Featured Research

from universities, journals, and other organizations

Switching On The Power Of Stem Cells

Date:
August 25, 2009
Source:
University of Cambridge
Summary:
Scientists have uncovered a vital link in the chain of events that gives stem cells their remarkable properties.

Scientists have uncovered a vital link in the chain of events that gives stem cells their remarkable properties.

Related Articles


Researchers from the Wellcome Trust Centre for Stem Cell Research at the University of Cambridge have pinpointed the final step in a complex process that gives embryonic stem cells their unique ability to develop into any of the different types of cells in the body (from liver cells to skin cells). Their findings, published in the journal Cell, have important implications for efforts to harness the power of stem cells for medical applications.

In the last few years, huge strides have been made in stem cell research. Scientists are now able to transform adult skin or brain cells into embryonic-like stem cells in the laboratory. Just like natural embryonic stem cells, these reprogrammed cells can make all the body's cell types. This extraordinary ability is known as pluripotency – 'having several potential outcomes'. It is the basis for the hope that stem cells will one day help fight illnesses like diabetes, Parkinson's or Alzheimer's disease.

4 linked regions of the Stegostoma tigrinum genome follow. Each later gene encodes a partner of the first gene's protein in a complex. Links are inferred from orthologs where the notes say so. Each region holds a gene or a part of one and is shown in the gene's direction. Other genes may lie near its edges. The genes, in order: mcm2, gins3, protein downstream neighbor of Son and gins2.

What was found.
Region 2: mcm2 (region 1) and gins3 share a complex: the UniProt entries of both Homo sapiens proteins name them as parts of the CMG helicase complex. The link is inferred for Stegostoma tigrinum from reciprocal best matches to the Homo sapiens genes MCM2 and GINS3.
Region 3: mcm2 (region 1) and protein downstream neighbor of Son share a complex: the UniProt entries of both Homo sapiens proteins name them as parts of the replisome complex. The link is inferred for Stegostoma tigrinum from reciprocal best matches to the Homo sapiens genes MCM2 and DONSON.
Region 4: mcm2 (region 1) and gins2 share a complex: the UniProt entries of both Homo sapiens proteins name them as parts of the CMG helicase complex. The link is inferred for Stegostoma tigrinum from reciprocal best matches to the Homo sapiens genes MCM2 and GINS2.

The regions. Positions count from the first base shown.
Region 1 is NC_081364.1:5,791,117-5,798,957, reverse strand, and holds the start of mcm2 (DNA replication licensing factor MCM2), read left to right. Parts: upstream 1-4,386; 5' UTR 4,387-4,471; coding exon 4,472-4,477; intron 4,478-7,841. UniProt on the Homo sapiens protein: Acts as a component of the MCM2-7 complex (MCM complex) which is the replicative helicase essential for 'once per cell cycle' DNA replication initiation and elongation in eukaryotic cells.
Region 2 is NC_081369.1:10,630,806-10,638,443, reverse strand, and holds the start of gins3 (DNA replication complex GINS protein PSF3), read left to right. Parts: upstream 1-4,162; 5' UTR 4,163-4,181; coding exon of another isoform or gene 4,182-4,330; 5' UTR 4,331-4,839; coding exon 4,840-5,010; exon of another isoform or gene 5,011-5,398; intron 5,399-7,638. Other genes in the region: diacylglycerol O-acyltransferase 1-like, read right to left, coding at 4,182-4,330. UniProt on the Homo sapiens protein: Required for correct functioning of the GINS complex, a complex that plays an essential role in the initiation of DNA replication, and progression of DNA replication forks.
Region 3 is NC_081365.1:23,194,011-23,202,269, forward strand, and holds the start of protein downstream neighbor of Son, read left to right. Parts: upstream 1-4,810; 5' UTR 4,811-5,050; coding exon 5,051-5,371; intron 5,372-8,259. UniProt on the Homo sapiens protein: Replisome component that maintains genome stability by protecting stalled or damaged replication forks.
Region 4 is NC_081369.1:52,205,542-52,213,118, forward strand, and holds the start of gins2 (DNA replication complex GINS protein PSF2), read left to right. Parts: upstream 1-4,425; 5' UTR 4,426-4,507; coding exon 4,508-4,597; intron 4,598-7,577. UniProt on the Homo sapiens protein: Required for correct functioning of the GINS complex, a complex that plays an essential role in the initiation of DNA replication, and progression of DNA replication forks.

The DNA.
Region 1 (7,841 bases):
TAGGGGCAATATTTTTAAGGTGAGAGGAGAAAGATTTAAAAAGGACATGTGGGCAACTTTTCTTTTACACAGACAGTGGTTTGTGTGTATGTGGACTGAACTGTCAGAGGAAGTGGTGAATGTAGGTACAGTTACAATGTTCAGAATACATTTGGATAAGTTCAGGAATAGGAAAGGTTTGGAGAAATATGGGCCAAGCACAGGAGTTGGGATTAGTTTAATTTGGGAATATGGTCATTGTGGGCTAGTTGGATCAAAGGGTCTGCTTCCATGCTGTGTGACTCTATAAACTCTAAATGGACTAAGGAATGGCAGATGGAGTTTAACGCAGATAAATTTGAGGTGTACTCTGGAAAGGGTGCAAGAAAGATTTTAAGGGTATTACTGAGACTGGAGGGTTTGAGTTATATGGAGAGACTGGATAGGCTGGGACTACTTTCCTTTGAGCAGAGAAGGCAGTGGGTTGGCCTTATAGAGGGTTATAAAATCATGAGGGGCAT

Despite such exciting developments, scientists still have only a very basic understanding of how cells become pluripotent. Dr Jose Silva, who led the Cambridge research with his colleague Dr Jennifer Nichols, says: "Exactly how pluripotency comes about is a mystery. If we want to create efficient, safe and reliable ways of generating these cells for medical applications, we need to understand the process; our research provides additional clues as to how it occurs. "

The researchers, funded by public and charitable sources, studied how the rather poetically named protein Nanog helps give cells pluripotency. Nanog takes its name from the celtic phrase 'Tir Nan Og', or 'land of the ever young'. It was identified as a key player in pluripotency in 2003, but until now its exact biological role remained unclear.

Dr Silva says: "It was clear that Nanog was important, but we wanted to know how it works. Our research shows that this unique protein flips the last switch in a multi-step process that gives cells the very powerful property of pluripotency."

Without Nanog, cells remain in a sort of half-way house. As a result, the embryo can't develop and attempts to reprogramme adult cells fail.

But Nanog does not work alone. It appears to be the conductor in charge of an orchestra of genes and proteins that must all play at the right time and in perfect harmony to create pluripotency. Dr Silva added: "The next challenge is to find out exactly how Nanog influences all these other molecules."

This research was supported by the Wellcome Trust, the Biotechnology and Biological Sciences Research Council, and the EC Framework 7 project EuroSyStem.


Story Source:

The above story is based on materials provided by University of Cambridge. Note: Materials may be edited for content and length.


Journal References:

  1. Jose Silva, Jennifer Nichols et al. Nanog is the Gateway to the Pluripotent Ground State. Cell, 21 August, 2009
  2. Chambers et al. Functional Expression Cloning of Nanog, a Pluripotency Sustaining Factor in Embryonic Stem Cells. Cell, 2003; 113 (5): 643 DOI: 10.1016/S0092-8674(03)00392-1